How many times does a typical smoker quit throughout his or her life?

Many attempts at quitting are often the norm. Occasionally you will find someone who threw the cigarettes out and never went back. That is atypical for most smokers. Research shows that 70% of smokers want to quit, 81% of smokers have tried to quit at least once, 35% try to quit each year, and quitting may require more than 10 attempts before becoming successful. Only about 7% of smokers attempting to quit remain smoke-free at the end of one year. This is exactly why tobacco dependence should be thought of as a chronic relapsing condition, and adding the various medications and support groups available can increase the success rates for quitting.

What can I do to avoid "triggers"?

Triggers are the environmental stimuli that are associated with smoking and serve to support the ongoing habit. A trigger prompts you to reach for a cigarette. Some of the most common triggers for smoking are things such as stress, coffee, and alcohol. Other triggers include:

The morning routine

Certain people, often smoking buddies or a spouse


Finishing a meal

Watching TV

Talking on the phone

Post coitus


Finishing something

Breaks at work or after work

Only about 7% of smokers attempting to quit remain smoke-free at the end of one year.

Feeling anxious, tense, angry, or lonely

Whatever the triggers may be, it's important to make note of them. If you prepare for your triggers, you can handle them better. Avoiding triggers, at least until you are more secure as a nonsmoker, will help in the process. Triggers can overwhelm the unprepared quitter.

Try the "4 Ds":

Drink plenty of water, between six and eight glasses per day.

Delay the impulse to smoke for three to seven minutes. The urge should pass.

Do something else that will take your mind elsewhere.

Deep breathe.

It is important to drink lots of fluids, eat right, and get enough sleep. A poor diet and the lack of a good night's sleep can decrease your resistance to triggers. Cognitive behavioral therapy and support groups also help to both identify the triggers and assist in developing coping strategies when one is confronted with a trigger (see Questions 71-73).

Lisa's comment:

During the first days after quitting, I experienced a mysterious and disturbing phenomenon whereby I received repetitive images of my right arm (I am right-handed) that kept swinging up to my face holding a lit cigarette. I did not want a cigarette; however, I told my therapist that I could not imagine going through the rest of my life with this image "assaulting' me. She told me to vocalize my determination to quit and that my subconscious would listen. Every time the image jumped up, I loudly spoke out "I do not want a cigarette. I have a higher goal in mind, and that is to live my life as a nonsmoker; smoking a cigarette is an obstacle to reaching my goal." It's truly amazing how quickly this worked and how the appearance of the image began to decrease in frequency, until it disappeared altogether. The images stopped in a few days after this method.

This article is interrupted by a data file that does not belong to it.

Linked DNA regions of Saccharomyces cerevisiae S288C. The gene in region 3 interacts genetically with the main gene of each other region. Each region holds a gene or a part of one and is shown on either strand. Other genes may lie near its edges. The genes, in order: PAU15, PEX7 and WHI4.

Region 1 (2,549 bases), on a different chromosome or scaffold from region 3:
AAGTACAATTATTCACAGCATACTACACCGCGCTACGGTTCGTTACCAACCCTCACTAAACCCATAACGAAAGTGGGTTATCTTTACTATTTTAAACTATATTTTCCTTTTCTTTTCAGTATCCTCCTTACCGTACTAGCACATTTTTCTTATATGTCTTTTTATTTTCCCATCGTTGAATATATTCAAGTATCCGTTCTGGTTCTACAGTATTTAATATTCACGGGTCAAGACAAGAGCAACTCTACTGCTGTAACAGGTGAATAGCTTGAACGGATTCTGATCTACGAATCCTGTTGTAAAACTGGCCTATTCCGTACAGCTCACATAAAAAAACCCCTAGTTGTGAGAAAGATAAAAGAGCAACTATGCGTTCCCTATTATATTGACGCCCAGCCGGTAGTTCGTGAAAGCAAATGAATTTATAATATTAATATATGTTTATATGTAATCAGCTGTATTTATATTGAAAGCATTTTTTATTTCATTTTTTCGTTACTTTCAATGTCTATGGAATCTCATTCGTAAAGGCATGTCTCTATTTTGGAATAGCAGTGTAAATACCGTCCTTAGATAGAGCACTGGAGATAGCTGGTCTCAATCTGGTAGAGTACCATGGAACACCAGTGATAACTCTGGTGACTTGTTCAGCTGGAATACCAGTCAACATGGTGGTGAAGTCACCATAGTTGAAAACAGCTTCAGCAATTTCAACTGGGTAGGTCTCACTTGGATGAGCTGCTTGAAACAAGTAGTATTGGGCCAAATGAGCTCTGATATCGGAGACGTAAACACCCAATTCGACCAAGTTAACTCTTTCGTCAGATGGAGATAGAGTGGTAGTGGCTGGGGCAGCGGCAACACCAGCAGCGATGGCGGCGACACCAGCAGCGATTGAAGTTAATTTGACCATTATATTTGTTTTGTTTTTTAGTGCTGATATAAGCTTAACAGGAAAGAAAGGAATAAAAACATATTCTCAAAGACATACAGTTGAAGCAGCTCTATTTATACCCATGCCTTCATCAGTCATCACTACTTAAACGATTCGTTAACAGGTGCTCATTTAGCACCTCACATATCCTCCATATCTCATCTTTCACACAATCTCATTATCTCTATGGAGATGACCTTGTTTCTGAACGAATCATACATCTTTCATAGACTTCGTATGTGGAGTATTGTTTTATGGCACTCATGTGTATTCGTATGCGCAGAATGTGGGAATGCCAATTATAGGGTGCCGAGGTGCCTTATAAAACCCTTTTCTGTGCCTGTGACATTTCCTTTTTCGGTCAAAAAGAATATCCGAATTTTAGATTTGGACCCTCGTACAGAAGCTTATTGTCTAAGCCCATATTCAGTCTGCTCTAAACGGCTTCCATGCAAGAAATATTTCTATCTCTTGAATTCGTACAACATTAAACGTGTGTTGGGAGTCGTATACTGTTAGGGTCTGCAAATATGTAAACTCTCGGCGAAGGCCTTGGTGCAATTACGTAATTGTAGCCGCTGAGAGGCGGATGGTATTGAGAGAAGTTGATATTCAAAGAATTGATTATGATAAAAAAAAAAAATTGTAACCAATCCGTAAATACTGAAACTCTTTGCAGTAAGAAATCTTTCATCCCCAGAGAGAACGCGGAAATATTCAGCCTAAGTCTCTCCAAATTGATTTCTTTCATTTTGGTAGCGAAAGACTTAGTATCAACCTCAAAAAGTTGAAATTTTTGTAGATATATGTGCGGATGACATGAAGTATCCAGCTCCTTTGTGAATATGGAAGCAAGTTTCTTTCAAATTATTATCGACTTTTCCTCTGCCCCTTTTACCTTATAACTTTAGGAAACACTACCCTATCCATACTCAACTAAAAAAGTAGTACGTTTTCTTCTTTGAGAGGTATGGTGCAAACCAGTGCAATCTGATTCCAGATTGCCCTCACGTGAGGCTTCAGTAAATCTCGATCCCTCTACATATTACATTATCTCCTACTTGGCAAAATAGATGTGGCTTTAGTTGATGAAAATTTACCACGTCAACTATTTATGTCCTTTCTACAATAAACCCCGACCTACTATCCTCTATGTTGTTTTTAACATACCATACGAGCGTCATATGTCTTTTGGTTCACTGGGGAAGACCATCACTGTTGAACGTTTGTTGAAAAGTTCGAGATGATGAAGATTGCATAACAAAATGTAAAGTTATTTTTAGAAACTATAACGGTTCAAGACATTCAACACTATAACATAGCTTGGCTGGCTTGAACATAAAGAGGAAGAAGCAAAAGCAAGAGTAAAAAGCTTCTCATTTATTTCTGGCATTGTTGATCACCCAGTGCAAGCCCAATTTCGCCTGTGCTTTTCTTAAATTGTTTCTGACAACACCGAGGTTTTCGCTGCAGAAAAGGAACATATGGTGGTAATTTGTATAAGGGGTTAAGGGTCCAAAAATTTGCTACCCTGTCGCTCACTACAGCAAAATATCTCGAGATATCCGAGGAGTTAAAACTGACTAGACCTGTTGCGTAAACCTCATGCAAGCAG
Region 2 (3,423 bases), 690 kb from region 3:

What is the difference between a "slip" and a "relapse"?

Two terms are used when talking about getting a person back on track to quitting: slips and relapses. A slip is when you have a cigarette or two after you have quit smoking. It is not uncommon for people who are trying to quit to have an occasional slip. Because smoking can be so automatic, you may not even be consciously aware that you've smoked until after you've finished. A slip or two does not mean that you have failed. If you slip, the best thing to do is get back on track immediately. Look at the trigger that led to the slip and figure out how to handle it differently next time. A slip will not prevent you from quitting successfully. It is all part of learning to quit smoking.

Tips for preventing slips:

Reinforce why you want to quit.

Think of all the hard work you've done so far. Would you ever want to repeat it again?

Continue positive self-talk; do not get discouraged.

Say mantras such as, "One away from a pack a day."

Get help and support from friends.

Ride out the temptation. The urge usually lasts only three to seven minutes. Deep breathe during the tempting moments.

Look at what caused you to smoke and how you plan on getting back on track.

Develop a plan to deal with the situation in the future.

A relapse is when you start smoking again daily. A relapse will not prevent you from quitting sometime in the future. Quitting smoking is a process, and most people make more than one quit attempt before they stop for good. Don't feel discouraged. As long as you learn something positive with each quit attempt, you will be further ahead than before your first attempt. You can overcome relapses by:

Not beating yourself up or losing hope.

Thinking of the relapse as a learning experience and one more step in your journey to becoming smoke-free.

Planning a new quit attempt right away, including developing a plan to prevent relapse.

Being aware of the people, places, situations, thoughts, and emotions that trigger your urge to smoke.

No matter how old you are or how long you've smoked, quitting will help to prolong your life.

Planning ahead what you will do to cope with each trigger. You should continue to be aware of your triggers for a long time after you quit. Some situations, especially unexpected ones such as crises, can catch you by surprise. If you figure out ahead of time how you will deal with difficult situations, you are more likely to stay quit.

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